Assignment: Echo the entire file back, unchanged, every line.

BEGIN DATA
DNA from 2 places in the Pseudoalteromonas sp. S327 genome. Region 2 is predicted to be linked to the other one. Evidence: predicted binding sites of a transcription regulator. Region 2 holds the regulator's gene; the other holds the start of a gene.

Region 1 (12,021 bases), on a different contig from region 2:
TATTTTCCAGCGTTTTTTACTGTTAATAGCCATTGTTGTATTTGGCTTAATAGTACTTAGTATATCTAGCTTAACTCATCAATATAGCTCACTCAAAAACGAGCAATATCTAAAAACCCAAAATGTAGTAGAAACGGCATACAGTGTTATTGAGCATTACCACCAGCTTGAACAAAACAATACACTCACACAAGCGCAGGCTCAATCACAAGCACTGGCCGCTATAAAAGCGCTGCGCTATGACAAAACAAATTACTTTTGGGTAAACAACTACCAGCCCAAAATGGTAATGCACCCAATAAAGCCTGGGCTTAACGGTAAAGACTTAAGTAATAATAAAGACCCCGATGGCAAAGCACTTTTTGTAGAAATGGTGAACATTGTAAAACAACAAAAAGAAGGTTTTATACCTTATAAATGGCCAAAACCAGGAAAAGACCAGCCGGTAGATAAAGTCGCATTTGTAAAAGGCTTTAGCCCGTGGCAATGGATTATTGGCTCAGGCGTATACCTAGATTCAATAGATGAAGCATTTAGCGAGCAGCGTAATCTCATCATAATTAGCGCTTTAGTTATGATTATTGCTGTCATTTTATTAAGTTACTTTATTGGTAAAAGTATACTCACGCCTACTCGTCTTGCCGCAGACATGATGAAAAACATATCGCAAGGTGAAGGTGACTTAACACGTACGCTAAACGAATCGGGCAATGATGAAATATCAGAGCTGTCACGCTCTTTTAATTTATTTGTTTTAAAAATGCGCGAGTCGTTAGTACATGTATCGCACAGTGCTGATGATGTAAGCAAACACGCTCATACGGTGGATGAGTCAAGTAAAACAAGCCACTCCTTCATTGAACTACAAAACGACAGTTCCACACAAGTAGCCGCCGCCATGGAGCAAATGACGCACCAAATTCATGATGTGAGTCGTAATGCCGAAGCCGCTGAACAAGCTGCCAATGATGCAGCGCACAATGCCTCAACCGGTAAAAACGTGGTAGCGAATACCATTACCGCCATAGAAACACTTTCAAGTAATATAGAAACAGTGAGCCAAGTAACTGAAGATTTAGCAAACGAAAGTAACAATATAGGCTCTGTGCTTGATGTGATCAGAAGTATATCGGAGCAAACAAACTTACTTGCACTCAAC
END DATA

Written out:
DNA from 2 places in the Pseudoalteromonas sp. S327 genome. Region 2 is predicted to be linked to the other one. Evidence: predicted binding sites of a transcription regulator. Region 2 holds the regulator's gene; the other holds the start of a gene.

Region 1 (12,021 bases), on a different contig from region 2:
TATTTTCCAGCGTTTTTTACTGTTAATAGCCATTGTTGTATTTGGCTTAATAGTACTTAGTATATCTAGCTTAACTCATCAATATAGCTCACTCAAAAACGAGCAATATCTAAAAACCCAAAATGTAGTAGAAACGGCATACAGTGTTATTGAGCATTACCACCAGCTTGAACAAAACAATACACTCACACAAGCGCAGGCTCAATCACAAGCACTGGCCGCTATAAAAGCGCTGCGCTATGACAAAACAAATTACTTTTGGGTAAACAACTACCAGCCCAAAATGGTAATGCACCCAATAAAGCCTGGGCTTAACGGTAAAGACTTAAGTAATAATAAAGACCCCGATGGCAAAGCACTTTTTGTAGAAATGGTGAACATTGTAAAACAACAAAAAGAAGGTTTTATACCTTATAAATGGCCAAAACCAGGAAAAGACCAGCCGGTAGATAAAGTCGCATTTGTAAAAGGCTTTAGCCCGTGGCAATGGATTATTGGCTCAGGCGTATACCTAGATTCAATAGATGAAGCATTTAGCGAGCAGCGTAATCTCATCATAATTAGCGCTTTAGTTATGATTATTGCTGTCATTTTATTAAGTTACTTTATTGGTAAAAGTATACTCACGCCTACTCGTCTTGCCGCAGACATGATGAAAAACATATCGCAAGGTGAAGGTGACTTAACACGTACGCTAAACGAATCGGGCAATGATGAAATATCAGAGCTGTCACGCTCTTTTAATTTATTTGTTTTAAAAATGCGCGAGTCGTTAGTACATGTATCGCACAGTGCTGATGATGTAAGCAAACACGCTCATACGGTGGATGAGTCAAGTAAAACAAGCCACTCCTTCATTGAACTACAAAACGACAGTTCCACACAAGTAGCCGCCGCCATGGAGCAAATGACGCACCAAATTCATGATGTGAGTCGTAATGCCGAAGCCGCTGAACAAGCTGCCAATGATGCAGCGCACAATGCCTCAACCGGTAAAAACGTGGTAGCGAATACCATTACCGCCATAGAAACACTTTCAAGTAATATAGAAACAGTGAGCCAAGTAACTGAAGATTTAGCAAACGAAAGTAACAATATAGGCTCTGTGCTTGATGTGATCAGAAGTATATCGGAGCAAACAAACTTACTTGCACTCAAC